The years went on, and Tara found herself in the most fantastic of places. She had visited wonderful works of art and architecture. Acquired books that dazzled her imagination, solidified her beliefs. She had learned the activities put before her (for that's what they were, activities. She would never use them as a trade) painting, instruments, etiquette; all with the boredom and distaste as she was instructed.
There was a time that she was to learn to ride a horse! But when the time came and the Madame saw the saddle she was to mount, Tara was certain that her mistress was going to faint.
Her english improved, as will any language with much use. She used her native tongue only with the serving girl provided by Marie. Her name was Janette. She was haughty, and at times, very difficult to live with. Tara did not find the companionship with Janette that she often missed of Marie. She wondered how Marie had gotten along through the months and years they had been apart.
She found that politics was not the mystery that she was originally led to believe. When she had asked the Madame so long ago, she blushed, waving a prim hand in front of her face with a mixture of fear and confusion. Tara did not ask again. Instead she listened to those who discussed it. Running away from her dwellings to roam among the people of the quarter, listening in, and beginning to understand. She knew then, that the best match for herself and situation would be if the king of England had borne a son. Alas he did not, though there was talk enough of a mysterious birthing that happened long before the queen's death, that no one knew for any certainty about.
Of course, people of the town always had some sort of half-truths running around to keep themselves occupied. What other entertainment did they have? The drink was costly to belt and head. If your boss saw you in an inebriated state on the job, then he would cut you off immediately, and you spent the money for food on your vice. It was a wonder to Tara how all of the people kept smiles on their faces. How, with all the starvation and doing without, all of the uncertainties, did they stay happy?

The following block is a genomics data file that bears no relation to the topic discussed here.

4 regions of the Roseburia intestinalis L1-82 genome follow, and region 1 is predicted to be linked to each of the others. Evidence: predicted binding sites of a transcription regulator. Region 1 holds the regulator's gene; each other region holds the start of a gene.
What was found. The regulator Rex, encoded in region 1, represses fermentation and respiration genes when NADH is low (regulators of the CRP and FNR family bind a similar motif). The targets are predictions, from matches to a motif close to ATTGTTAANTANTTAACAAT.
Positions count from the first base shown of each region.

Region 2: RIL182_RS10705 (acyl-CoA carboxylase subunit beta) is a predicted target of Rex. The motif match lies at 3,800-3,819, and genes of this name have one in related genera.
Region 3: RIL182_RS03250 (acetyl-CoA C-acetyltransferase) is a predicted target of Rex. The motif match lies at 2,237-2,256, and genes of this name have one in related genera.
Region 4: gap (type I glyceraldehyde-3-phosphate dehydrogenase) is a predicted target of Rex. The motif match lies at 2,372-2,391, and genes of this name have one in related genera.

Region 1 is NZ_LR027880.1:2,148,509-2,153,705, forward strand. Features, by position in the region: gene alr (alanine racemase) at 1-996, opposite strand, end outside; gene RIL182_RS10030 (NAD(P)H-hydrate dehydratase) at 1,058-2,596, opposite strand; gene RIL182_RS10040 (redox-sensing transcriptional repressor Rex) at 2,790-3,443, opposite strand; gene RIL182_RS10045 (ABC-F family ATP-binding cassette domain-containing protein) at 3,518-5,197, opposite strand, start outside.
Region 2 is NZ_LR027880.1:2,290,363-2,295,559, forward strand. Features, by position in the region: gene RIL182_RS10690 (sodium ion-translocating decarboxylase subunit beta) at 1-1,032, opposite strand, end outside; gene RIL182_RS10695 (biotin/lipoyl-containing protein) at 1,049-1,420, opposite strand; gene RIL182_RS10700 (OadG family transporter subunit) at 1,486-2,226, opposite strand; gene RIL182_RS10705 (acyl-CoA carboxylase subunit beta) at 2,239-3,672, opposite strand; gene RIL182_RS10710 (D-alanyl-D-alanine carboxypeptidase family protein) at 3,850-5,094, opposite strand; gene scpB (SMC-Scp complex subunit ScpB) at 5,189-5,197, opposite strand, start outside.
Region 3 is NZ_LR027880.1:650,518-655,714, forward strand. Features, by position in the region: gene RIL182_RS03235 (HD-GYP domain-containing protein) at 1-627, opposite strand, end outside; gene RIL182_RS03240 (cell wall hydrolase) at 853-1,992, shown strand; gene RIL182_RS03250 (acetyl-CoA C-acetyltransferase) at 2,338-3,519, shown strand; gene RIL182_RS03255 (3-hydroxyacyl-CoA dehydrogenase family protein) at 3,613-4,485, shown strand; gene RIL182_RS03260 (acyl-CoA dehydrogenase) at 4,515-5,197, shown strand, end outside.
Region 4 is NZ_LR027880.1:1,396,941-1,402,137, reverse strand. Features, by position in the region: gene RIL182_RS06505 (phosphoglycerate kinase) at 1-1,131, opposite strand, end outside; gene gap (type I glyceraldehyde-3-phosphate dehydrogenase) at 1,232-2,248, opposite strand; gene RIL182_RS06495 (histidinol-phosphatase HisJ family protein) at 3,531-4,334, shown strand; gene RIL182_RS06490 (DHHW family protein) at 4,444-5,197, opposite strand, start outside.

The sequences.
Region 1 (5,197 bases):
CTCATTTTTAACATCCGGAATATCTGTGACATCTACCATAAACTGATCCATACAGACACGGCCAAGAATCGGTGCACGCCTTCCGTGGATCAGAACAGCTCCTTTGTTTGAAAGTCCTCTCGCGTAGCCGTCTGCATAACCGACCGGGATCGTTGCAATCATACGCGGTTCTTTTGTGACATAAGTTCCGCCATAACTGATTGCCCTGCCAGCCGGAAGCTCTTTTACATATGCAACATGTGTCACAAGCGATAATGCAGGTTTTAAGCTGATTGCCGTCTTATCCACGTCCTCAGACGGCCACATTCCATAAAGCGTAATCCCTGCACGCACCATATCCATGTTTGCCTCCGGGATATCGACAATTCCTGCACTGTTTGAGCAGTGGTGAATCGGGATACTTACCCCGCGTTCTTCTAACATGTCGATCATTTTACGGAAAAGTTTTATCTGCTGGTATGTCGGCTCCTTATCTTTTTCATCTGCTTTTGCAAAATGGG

She wanted so much to talk to them, but she was always behind in the conversations of others, so she knew better than to attempt one of her own. Assuredly, a royal French accent to their Italian (for that is where she was at the time) would start another set of rumors that she knew would reach the ears of her Madame. Although, she knew not how her Madame managed to know and find out about so much, seeing as she would never lower herself to be among the peasants of the town. Little matter as it was, though, Madame could and would not punish her if she were caught mingling with the common folk.
Sighing, Tara replaced the brush onto the vanity top, and placed her hands on each side of her seat thoughtfully. The floor beneath her was frigid, the tediously laid marble quieting any movement Tara or her robes could have made. Her chambers were expansive in all directions, and the effect always left her cold. The late daylight streamed onto her bed, her studies would not commence again until later that afternoon.
As she turned Tara choked back a gasp as sitting serenely on her bed, her Madame bade her attention with a sturdy gaze. With her hands resting delicately on her lap, and every aspect of her garb in perfect order, the thought struck Tara again that this woman was extremely well-disciplined. A wave of pity hit her as she looked on toward the woman whose life was forfeit for the sake of her role. Just as Tara's own life was indeed forfeit. The only job that this life required of her was to bear the children of someone that she could never hope to love for a means that she found no goodness in.